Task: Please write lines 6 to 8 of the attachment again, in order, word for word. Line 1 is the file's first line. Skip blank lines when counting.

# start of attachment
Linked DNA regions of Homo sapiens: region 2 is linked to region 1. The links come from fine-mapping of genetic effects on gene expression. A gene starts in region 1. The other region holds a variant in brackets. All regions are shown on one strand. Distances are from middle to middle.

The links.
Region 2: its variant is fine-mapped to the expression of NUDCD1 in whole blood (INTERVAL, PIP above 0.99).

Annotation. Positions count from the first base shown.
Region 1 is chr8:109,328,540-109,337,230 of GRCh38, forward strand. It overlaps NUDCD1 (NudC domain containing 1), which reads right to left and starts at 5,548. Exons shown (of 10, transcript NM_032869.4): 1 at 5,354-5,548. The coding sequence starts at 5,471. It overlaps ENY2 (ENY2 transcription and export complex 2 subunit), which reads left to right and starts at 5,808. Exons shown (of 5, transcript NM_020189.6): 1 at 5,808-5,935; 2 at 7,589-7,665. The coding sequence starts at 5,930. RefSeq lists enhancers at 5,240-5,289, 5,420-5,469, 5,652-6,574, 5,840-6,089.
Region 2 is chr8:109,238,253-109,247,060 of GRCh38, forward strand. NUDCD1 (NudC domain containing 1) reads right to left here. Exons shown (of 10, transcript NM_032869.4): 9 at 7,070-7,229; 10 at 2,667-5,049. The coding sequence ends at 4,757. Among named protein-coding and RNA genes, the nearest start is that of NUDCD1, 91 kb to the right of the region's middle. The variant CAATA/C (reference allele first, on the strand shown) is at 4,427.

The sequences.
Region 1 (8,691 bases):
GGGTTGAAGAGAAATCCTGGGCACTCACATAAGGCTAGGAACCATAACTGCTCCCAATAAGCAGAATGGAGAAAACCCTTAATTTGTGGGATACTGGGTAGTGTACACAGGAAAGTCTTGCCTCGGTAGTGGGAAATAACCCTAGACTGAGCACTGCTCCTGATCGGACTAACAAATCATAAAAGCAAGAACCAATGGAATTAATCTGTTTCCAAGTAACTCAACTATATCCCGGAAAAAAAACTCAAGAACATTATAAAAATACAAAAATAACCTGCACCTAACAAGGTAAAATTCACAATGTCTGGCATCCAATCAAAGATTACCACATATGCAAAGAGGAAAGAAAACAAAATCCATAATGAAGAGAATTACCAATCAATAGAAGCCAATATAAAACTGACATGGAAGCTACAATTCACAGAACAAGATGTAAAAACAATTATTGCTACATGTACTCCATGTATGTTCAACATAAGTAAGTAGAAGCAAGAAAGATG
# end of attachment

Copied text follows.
Region 2 is chr8:109,238,253-109,247,060 of GRCh38, forward strand. NUDCD1 (NudC domain containing 1) reads right to left here. Exons shown (of 10, transcript NM_032869.4): 9 at 7,070-7,229; 10 at 2,667-5,049. The coding sequence ends at 4,757. Among named protein-coding and RNA genes, the nearest start is that of NUDCD1, 91 kb to the right of the region's middle. The variant CAATA/C (reference allele first, on the strand shown) is at 4,427.

The sequences.
Region 1 (8,691 bases):